Genesis of South Sudan’s Engagement with China: The Dilemma of Non-Interference in the Face of African Agency

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Akok Manyuat Madut
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The relationship between what would become South Sudan and China started with the signing of the Comprehensive Peace Agreement (CPA) in 2005 between the old Sudan and Sudan People’s Liberation Movement/Army (SPLM/A). Oil, a major trigger of the Second Sudanese Civil War (1983-2005), continued to fuel the violent conflict, which led to the partition of the largest country on the African continent. Driven by the opening-up policy as an important vehicle of the Chinese reform trajectory, China found itself drawn into the Sudanese conflict. Underpinned by its scramble to invest in the oil industry overseas and to acquire energy to fuel its booming economy, China took part in the conflict by supporting the government of Sudan militarily, economically and politically against the SPLM/A. As soon as the CPA was signed, China started to court the SPLM and newly formed Government of Southern Sudan (GoSS) led by the SPLM in Juba. Surprisingly, the leadership of the SPLM overlooked the belligerent past and opted for cooperation with China. Why?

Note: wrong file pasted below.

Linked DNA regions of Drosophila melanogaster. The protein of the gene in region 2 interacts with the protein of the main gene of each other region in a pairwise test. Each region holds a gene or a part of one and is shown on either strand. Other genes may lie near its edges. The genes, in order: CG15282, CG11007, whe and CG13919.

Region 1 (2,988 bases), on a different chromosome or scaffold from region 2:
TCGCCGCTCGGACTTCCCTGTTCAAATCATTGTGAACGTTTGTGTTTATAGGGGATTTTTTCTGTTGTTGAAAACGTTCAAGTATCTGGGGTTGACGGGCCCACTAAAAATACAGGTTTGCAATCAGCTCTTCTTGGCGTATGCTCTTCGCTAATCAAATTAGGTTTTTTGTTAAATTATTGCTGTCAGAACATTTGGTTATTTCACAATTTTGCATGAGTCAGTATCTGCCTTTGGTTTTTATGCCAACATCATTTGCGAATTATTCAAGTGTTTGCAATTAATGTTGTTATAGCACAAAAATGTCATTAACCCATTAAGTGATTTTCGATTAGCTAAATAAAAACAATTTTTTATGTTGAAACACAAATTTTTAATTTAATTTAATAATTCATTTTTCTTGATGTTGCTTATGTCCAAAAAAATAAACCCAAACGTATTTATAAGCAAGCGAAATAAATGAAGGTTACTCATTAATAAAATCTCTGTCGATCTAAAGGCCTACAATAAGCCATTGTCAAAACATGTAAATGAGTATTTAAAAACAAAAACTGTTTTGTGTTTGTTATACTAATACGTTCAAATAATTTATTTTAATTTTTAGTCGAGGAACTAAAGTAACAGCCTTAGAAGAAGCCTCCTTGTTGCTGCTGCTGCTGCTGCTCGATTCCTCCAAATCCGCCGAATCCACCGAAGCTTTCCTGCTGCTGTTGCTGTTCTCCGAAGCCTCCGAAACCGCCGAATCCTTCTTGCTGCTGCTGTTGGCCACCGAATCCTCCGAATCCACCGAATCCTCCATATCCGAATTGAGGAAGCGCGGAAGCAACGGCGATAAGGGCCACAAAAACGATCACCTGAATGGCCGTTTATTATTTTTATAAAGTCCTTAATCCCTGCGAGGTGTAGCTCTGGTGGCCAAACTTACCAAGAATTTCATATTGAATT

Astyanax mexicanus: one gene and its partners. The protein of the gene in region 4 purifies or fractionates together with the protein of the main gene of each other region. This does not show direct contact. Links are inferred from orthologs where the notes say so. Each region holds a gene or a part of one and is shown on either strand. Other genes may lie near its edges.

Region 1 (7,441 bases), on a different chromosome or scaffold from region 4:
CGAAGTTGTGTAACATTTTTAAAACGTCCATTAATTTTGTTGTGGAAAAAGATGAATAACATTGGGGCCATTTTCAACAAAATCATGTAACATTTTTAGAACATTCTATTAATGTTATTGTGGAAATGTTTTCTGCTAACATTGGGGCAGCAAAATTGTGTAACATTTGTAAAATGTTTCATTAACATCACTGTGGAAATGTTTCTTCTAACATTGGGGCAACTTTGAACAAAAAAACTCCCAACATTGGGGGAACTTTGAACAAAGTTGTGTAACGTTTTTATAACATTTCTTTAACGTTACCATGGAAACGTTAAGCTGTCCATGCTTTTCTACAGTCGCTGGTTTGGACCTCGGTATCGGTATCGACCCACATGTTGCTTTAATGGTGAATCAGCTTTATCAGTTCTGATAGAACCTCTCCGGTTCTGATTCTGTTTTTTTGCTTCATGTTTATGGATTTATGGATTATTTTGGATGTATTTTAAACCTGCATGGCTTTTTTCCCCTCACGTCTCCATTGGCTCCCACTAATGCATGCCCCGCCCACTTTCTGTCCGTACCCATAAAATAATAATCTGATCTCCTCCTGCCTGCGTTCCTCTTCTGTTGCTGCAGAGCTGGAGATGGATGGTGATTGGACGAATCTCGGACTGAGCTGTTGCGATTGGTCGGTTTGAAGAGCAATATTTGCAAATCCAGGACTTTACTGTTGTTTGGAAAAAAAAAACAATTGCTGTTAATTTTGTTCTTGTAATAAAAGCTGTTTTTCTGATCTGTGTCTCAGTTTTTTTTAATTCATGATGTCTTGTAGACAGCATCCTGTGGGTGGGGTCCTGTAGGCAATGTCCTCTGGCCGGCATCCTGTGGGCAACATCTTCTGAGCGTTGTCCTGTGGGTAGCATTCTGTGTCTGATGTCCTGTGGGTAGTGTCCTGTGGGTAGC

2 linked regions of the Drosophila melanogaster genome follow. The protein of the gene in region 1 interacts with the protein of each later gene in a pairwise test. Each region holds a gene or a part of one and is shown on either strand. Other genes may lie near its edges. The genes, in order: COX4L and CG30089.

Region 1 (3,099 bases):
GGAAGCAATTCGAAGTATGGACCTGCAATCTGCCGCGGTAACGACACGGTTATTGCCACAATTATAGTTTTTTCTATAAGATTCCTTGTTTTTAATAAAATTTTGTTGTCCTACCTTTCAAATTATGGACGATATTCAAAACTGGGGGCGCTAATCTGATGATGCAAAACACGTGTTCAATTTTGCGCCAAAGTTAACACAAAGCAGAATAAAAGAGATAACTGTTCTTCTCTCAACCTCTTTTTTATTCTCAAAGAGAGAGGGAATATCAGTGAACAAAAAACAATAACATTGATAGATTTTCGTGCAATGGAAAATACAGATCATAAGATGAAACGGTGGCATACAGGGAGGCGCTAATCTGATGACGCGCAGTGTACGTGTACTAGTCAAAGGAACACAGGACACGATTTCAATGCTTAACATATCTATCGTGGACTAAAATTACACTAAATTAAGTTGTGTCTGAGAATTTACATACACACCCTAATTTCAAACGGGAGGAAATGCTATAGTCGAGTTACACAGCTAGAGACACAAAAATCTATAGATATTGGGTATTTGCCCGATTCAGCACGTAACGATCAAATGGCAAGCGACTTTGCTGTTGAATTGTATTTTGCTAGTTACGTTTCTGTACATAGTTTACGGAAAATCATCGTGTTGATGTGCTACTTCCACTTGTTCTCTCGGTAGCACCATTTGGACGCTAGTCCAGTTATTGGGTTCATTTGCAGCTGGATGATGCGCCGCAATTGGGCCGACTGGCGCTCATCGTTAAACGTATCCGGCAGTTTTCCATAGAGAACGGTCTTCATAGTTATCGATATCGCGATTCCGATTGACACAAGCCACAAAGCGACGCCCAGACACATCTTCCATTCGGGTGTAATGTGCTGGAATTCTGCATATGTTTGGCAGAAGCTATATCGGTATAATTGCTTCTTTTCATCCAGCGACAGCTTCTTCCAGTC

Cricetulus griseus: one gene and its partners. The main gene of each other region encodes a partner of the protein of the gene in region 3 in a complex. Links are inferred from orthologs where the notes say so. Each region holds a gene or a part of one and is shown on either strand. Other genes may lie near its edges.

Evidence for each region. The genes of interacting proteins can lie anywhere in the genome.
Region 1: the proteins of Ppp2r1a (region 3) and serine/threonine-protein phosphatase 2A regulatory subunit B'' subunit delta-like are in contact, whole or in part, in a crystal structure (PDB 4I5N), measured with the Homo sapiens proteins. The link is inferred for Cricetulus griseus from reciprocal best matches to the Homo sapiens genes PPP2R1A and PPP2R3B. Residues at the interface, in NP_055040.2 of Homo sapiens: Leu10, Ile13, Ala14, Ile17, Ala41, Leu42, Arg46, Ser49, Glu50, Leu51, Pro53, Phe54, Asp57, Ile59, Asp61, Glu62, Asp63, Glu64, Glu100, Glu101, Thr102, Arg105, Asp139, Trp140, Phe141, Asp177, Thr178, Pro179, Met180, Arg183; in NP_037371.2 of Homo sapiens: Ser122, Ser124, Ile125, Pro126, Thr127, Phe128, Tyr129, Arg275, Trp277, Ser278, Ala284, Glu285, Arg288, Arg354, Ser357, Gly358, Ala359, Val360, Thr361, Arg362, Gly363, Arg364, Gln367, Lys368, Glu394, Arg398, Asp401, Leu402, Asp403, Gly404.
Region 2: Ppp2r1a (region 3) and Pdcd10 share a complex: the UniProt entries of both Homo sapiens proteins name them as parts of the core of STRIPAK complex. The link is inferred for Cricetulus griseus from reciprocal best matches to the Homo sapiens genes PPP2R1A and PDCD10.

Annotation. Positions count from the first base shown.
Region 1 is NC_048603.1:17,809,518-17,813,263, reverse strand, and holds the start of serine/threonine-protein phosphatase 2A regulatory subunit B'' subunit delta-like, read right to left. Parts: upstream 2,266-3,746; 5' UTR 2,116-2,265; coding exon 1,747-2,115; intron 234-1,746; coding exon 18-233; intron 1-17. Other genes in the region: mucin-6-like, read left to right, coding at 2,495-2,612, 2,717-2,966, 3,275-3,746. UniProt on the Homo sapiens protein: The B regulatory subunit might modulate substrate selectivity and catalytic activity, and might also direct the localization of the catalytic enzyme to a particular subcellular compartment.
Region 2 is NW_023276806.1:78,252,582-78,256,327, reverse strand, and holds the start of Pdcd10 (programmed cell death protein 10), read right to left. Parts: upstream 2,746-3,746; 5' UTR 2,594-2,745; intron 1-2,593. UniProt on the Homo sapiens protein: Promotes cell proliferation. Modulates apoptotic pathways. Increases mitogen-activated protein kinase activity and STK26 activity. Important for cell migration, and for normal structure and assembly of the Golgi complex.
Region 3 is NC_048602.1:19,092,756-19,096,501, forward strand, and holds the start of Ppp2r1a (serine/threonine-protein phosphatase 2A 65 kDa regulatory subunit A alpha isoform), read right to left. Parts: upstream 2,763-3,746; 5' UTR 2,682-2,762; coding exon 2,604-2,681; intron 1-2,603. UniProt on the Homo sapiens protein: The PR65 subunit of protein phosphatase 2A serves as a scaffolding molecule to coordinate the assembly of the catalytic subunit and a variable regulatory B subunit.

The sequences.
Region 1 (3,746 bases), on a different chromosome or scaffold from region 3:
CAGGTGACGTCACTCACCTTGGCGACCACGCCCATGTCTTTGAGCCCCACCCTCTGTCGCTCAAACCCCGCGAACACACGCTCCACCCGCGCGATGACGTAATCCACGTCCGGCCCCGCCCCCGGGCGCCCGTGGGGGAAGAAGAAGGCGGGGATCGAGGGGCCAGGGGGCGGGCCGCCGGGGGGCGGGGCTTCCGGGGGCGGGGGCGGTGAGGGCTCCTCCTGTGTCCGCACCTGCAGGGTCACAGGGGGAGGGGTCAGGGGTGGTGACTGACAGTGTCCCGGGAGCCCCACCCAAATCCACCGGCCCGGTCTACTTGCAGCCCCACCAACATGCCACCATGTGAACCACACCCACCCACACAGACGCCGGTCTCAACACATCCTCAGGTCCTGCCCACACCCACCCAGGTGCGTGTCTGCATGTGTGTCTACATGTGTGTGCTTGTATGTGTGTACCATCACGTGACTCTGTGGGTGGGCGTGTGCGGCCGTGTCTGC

This paper will discuss a handful of issue: the pragmatic approach to cooperation in the light of the opening-up policy of China and its role in the war of liberation of South Sudan; how the realities of The Comprehensive Peace Agreement drove China’s quest to court the SPLM and GoSS during the interim period; how oil became a double-edged sword in the context of African agency; and role of China in the partition of old Sudan and the challenge to the doctrine of non-interference. This paper has mainly utilized data collected during fieldwork research in the form of interviews with so-called elites and the review of official documents.
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